·                It was accepted that there was a need for all partner agencies and organisations to be aware of the effects of climate change, particularly in connection with extreme weather conditions, and subsequent flooding.




·                Whilst the Council had no specific powers to demand such action was taken, it was working with developers to look to implement sustainable drainage systems as part of their developments. Good examples include close working between the Council and developers on social housing developments in the Manor, Arbourthorne and Parson Cross districts of the City.




·                Although there had been consultation on the draft proposals, further consultation would be held on the detailed designs once they had been drafted.




·                In terms of the potential adverse effect on temporary flood storage areas, it was the intention to create silt traps to catch silt and debris to stop it running into the storage areas.  Officers had visited a flood storage area in Centre Vale Park, Todmorden, Calder Valley, which had required very little in terms of cleaning up afterwards.




·                The overall options include long-term protection, up to 2080.




The Committee received questions from members of the public in attendance, as follows:-




(a)       Katherine Elsdon questioned what the recovery period would be in terms of the temporary flood storage areas in the Porter Brook and Mayfield Valley areas.




(b)       Faye Musselwhite referred to possible enhancements in the Rivelin Valley area, including the suggestion of large dams, and questioned what exactly had been proposed in this area.




(c)        Sue Shaw, Rivelin Valley Conservation Trust, made reference to the information circulated as part of the consultation, which referred to the construction of 11 metre high walls in the Rivelin and Loxley Valleys, and questioned whether this was the case.




(d)       John Gommersall stated that, whilst he welcomed the proposals, as a result of the devastation caused by the floods in 2007, he had concerns regarding the cost, and potential adverse effects on the City’s heritage and wildlife.  He also made the point that one of the main reasons for the flooding in Hillsborough in 2007 was due to a failure to keep the riverbanks clear of debris and foliage.  He stated that the public needed assurances, in the form of cost benefit analysis.




The Chair stated that written responses would be provided to the questioners.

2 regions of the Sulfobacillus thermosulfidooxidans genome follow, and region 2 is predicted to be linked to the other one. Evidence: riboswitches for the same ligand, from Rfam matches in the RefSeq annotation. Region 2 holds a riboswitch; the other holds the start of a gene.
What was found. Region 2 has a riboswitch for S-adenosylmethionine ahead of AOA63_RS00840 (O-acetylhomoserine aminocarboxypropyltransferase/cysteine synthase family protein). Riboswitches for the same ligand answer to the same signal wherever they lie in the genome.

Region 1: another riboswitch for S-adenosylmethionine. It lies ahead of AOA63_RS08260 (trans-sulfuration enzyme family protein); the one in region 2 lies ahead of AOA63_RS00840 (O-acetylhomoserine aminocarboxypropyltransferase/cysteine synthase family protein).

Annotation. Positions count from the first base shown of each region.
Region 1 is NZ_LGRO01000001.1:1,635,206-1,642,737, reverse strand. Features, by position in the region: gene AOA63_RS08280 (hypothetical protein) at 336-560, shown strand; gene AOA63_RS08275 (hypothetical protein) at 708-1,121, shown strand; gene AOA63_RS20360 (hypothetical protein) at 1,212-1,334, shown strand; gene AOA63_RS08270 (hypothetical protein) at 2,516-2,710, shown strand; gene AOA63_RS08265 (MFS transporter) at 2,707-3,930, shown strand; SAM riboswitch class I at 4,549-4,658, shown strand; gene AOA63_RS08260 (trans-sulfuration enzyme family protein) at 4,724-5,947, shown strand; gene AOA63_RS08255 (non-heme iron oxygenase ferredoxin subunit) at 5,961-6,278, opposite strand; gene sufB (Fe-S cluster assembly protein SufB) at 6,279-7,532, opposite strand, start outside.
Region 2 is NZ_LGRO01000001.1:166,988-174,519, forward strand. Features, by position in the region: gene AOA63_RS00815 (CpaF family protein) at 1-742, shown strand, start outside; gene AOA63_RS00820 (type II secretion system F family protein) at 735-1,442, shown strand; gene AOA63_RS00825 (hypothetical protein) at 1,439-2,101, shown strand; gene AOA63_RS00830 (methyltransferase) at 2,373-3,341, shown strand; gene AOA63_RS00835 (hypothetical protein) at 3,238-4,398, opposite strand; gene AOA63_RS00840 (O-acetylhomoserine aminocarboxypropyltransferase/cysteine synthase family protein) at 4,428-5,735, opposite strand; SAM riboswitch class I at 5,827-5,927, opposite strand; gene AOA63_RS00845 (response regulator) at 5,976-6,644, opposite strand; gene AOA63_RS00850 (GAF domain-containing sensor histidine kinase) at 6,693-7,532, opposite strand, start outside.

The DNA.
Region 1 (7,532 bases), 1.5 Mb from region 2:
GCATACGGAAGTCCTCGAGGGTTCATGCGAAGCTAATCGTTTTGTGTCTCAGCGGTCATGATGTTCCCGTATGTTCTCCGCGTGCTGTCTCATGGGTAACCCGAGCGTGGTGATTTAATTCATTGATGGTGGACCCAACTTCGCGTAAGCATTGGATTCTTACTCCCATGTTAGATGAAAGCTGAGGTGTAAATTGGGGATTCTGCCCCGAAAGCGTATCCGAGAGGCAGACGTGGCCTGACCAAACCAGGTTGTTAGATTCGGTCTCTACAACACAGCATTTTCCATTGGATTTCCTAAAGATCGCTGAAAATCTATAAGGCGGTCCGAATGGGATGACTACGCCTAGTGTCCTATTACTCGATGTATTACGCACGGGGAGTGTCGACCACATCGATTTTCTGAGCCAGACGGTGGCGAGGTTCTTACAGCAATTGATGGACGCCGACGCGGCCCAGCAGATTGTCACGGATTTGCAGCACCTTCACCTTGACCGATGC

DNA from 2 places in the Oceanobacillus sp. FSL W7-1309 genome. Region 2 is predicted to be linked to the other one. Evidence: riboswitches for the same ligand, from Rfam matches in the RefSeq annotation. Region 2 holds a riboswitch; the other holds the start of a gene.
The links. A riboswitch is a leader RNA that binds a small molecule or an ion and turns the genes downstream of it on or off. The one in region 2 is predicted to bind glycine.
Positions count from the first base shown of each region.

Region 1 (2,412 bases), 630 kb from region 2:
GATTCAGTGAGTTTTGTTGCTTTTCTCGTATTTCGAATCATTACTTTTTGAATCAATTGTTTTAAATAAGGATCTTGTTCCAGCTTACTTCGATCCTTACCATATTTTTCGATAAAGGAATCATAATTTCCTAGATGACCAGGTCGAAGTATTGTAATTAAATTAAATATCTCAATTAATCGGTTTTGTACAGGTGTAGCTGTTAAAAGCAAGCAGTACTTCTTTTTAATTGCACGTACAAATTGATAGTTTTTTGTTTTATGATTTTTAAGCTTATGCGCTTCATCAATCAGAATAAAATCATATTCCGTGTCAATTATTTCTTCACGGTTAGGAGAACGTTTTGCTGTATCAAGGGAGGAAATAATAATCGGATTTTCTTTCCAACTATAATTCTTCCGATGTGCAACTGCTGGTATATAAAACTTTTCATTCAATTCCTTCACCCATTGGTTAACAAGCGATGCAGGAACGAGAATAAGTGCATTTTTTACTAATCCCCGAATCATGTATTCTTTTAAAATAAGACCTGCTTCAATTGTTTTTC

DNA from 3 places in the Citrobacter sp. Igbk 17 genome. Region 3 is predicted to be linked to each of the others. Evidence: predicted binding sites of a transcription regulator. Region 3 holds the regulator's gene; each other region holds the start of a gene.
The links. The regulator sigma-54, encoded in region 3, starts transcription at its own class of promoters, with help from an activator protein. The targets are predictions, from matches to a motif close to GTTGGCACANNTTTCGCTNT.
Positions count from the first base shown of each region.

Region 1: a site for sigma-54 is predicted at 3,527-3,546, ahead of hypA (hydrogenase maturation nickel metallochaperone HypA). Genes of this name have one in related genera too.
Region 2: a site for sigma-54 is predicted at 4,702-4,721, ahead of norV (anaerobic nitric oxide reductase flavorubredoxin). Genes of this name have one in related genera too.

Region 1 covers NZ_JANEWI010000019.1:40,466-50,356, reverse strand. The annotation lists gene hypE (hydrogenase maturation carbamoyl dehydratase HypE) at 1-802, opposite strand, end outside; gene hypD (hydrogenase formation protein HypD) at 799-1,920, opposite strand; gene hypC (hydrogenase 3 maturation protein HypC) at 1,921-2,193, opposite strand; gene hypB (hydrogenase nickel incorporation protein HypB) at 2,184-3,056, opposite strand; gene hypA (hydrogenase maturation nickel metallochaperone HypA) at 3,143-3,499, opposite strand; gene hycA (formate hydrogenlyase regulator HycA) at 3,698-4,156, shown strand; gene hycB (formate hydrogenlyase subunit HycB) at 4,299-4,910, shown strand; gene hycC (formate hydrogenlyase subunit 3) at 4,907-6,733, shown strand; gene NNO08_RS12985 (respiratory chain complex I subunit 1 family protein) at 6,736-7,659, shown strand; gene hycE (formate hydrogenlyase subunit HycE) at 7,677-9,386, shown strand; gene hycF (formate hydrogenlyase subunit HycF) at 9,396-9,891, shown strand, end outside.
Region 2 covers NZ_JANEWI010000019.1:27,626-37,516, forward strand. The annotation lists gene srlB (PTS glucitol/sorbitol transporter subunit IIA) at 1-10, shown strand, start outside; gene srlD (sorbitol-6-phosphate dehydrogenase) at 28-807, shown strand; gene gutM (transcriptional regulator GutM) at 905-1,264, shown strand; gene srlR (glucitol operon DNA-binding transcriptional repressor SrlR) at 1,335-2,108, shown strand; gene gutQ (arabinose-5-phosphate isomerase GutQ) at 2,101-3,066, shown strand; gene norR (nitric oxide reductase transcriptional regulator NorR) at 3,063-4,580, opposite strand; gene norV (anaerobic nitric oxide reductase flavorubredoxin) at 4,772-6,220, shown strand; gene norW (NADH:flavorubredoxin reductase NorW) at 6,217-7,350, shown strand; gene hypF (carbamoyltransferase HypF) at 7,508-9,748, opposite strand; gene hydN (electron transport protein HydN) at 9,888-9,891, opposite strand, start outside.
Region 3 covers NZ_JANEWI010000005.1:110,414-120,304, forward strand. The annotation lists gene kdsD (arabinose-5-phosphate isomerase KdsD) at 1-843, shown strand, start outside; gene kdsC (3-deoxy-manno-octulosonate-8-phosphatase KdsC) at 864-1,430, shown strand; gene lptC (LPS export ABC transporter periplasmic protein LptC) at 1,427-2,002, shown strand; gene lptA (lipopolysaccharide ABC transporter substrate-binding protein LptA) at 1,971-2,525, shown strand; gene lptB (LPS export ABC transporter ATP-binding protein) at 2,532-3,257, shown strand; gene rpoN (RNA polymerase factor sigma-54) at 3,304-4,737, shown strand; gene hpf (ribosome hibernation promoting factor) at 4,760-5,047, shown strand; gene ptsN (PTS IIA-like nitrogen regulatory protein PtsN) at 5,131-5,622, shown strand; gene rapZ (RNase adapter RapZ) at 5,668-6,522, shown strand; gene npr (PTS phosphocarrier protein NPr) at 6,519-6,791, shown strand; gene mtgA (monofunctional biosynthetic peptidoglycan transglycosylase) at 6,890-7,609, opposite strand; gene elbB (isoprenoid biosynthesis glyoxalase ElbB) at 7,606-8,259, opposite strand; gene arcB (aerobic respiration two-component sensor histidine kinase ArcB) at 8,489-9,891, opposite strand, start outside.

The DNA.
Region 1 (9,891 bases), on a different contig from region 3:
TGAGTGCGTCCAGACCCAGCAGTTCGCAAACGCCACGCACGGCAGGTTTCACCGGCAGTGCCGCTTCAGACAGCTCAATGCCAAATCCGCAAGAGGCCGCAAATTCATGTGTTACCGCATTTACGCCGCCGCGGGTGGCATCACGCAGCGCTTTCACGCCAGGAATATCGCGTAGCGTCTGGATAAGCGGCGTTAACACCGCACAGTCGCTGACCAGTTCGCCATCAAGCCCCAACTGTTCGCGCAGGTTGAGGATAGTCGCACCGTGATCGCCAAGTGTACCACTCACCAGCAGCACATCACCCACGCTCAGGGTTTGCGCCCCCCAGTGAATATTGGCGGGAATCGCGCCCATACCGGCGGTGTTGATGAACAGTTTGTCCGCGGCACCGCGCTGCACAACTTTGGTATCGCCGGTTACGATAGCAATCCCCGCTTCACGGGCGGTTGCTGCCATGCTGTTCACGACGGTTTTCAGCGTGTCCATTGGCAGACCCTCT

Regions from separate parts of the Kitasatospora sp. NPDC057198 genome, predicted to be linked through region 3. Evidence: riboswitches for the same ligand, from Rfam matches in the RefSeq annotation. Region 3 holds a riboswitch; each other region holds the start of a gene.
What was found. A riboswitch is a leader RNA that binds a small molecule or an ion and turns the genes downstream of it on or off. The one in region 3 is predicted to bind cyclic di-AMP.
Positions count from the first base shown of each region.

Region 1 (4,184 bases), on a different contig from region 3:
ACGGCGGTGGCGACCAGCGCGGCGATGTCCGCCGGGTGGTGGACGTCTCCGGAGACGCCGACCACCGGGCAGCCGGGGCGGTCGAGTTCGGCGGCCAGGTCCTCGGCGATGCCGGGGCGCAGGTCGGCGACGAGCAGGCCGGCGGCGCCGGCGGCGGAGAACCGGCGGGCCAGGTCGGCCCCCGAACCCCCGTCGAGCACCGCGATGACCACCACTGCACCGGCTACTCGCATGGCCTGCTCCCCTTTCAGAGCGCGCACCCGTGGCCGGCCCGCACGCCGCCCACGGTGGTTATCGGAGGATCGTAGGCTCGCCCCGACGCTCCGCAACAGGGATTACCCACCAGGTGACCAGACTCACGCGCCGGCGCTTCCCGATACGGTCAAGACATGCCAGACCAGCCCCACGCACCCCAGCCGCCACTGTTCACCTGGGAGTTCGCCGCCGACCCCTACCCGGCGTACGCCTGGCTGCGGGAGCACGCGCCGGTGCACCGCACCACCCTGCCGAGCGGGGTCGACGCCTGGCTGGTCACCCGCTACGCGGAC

RESOLVED: That the Committee:-




(a)       notes the information contained in the papers now circulated, the information reported as part of the presentations and the responses to the questions raised;




(b)       acknowledges the concerns raised by members of the public and representatives of agencies and organisations, both as part of the consultation and at this meeting, regarding the potential adverse effect of the proposals on the City’s heritage and ancient woodlands, particularly in the light of the comments now made in terms of the illustrations on the plans used as part of the consultation;




(c)        requests:




(i)         that officers work with partners to look at the possibility of establishing a formally constituted Partnership Group, comprising representatives from all relevant agencies and organisations, as well as members of the public, to look at all aspects of flood management, including natural flood management and whole catchment approach;




(ii)        Councillor Bryan Lodge (Cabinet Member for Environment) to lobby the relevant Secretary of State to give consideration to amending current planning policy, making it mandatory for developers to install sustainable urban drainage systems as part of future developments;




(iii)       assurance, in going forward, post this consultation stage, that all relevant organisations are fully engaged in the development and decision-making process by the Council, on proposals, and that there is a cost benefit analysis of all the options, including hard engineering works and organic solutions;




(iv)      that, for clarity, future consultation information materials use all river names, not just upstream names; and




(v)        that detailed designs of all the proposals under the programme be referred back to this Committee for comment, prior to submission to the Government; and




(d)       thanks those Council officers and representatives from other agencies and organisations, as well as those members of the public, in attendance.


Supporting documents: